The European Space Agency and the Russian Federal Space Agency, Roscosmos, won't be sending a rover to Mars until 2020, both agencies announced today. The rover's launch consists of the second phase of the ExoMars mission, which is intended to determine if Mars contains — or has ever contained — alien life. But technical challenges have caused the European collaboration to delay the rover's voyage to Mars — a journey that was supposed to take place in 2018.
Back in March, the ESA and Roscosmos commenced phase one of the ExoMars mission by sending two robotic spacecraft on a seven-month voyage to Mars. These spacecraft are the Trace Gas Orbiter and the Schiaparelli EDM Lander and they're scheduled to arrive at Mars in October of this year. Once there, the Trace Gas Orbiter will circle the Red Planet and measure the types of gases in the atmosphere, while the Schiaparelli lander will try to land on the Martian surface.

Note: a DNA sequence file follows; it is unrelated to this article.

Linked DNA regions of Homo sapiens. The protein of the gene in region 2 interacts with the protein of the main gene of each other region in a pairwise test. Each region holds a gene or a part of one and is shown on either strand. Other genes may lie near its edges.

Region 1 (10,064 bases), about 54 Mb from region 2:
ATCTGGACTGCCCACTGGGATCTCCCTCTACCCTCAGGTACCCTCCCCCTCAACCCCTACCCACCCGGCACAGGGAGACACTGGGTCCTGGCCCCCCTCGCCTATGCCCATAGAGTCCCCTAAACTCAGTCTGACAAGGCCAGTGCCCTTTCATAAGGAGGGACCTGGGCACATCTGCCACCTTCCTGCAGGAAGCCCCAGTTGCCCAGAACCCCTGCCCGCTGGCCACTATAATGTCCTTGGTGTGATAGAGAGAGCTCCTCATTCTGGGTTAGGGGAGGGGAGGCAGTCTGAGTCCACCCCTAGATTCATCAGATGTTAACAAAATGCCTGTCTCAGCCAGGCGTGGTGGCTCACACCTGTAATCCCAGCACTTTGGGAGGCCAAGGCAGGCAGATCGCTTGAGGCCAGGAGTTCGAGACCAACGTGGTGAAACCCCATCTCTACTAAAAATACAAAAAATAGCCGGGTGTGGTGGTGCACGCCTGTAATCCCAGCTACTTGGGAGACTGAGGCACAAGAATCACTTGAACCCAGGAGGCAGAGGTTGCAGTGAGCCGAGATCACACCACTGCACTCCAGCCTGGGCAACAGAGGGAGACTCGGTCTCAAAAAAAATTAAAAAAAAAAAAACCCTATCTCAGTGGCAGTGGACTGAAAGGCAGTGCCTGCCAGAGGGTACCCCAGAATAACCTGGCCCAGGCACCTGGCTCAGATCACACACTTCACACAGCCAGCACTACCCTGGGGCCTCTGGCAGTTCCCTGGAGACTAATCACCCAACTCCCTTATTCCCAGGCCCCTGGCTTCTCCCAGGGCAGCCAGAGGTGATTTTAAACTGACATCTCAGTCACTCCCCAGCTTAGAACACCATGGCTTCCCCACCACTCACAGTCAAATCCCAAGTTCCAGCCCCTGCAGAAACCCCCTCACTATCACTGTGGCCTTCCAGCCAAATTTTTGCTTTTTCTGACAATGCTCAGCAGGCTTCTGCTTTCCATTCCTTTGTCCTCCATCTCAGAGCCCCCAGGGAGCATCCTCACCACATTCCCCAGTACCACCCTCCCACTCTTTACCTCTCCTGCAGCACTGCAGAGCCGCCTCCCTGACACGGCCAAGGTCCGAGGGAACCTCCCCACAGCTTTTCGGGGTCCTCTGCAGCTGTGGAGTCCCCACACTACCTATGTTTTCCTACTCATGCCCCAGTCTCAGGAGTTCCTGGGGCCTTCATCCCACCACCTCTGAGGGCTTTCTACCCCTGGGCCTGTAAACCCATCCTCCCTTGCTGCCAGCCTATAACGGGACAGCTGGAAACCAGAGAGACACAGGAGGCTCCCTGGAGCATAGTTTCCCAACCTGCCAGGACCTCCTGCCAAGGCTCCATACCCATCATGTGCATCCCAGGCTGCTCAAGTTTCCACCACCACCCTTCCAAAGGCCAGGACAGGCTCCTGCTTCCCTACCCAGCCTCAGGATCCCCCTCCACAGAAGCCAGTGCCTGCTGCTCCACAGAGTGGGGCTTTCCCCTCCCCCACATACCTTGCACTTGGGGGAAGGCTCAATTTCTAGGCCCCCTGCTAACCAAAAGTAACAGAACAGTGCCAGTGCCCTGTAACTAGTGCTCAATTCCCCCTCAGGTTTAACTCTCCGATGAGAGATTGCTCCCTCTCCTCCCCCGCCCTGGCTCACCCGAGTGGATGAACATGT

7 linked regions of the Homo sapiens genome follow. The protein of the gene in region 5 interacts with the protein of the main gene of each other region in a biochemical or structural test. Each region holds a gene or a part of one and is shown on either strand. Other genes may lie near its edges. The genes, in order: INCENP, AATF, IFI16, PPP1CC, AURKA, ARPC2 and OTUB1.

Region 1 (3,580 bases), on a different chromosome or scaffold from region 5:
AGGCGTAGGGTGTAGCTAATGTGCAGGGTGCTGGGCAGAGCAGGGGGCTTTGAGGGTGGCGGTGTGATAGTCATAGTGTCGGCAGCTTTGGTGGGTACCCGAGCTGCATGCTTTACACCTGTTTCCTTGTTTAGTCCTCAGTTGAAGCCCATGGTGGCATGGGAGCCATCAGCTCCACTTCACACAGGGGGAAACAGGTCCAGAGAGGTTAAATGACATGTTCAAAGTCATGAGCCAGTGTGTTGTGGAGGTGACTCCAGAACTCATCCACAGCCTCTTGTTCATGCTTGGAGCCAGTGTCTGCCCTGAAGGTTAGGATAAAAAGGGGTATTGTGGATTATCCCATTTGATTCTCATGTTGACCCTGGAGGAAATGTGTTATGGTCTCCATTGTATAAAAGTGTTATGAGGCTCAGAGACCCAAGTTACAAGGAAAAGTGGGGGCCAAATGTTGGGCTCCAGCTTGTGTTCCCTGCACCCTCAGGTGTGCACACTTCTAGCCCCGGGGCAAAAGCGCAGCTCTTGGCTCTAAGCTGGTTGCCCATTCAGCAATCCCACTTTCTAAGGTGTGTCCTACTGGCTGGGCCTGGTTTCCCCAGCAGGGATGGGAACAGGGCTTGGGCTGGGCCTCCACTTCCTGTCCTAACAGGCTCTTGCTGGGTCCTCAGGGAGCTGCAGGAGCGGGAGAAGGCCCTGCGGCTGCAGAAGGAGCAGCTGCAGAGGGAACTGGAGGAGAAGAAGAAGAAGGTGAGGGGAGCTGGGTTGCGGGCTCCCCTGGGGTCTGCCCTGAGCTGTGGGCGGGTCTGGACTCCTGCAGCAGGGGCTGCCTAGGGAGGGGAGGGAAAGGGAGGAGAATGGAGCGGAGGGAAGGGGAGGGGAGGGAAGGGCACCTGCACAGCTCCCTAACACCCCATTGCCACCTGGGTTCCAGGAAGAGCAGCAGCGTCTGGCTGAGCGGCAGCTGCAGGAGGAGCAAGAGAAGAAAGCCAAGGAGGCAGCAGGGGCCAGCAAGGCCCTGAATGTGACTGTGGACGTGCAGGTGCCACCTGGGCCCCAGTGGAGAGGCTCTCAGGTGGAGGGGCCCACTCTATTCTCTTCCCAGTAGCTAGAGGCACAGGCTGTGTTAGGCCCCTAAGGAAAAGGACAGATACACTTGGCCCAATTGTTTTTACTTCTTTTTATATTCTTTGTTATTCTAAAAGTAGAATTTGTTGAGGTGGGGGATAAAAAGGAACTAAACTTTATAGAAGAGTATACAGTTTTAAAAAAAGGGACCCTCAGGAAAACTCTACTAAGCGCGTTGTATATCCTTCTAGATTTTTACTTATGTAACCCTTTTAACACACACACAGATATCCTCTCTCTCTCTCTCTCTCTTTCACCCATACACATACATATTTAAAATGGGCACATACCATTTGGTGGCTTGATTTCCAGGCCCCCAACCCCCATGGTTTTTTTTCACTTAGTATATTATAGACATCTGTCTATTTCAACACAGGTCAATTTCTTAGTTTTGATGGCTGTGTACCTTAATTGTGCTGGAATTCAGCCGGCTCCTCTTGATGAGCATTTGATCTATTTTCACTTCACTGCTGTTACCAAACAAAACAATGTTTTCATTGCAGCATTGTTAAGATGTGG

The rover will dig up samples of dirt on Mars
The second phase of the ExoMars mission involves sending a Russian-led surface platform and a European-led rover to the Red Planet. The rover is designed to explore the planet and dig up samples of dirt to look for signs of life. But now it looks like that won't happen for another four years. "Taking into account the delays in European and Russian industrial activities and deliveries of the scientific payload, a launch in 2020 would be the best solution," the agencies said in joint statement.
The agencies didn't go into detail about the technical reasons for the delay. But it's likely that the delay's length — two years — is at least partially the product of the planets' "behavior." To keep the cost down, missions to Mars tend to take place during a short window of time when the orbits of both Earth and Mars are close enough to each other. After 2018, the next window is 2020.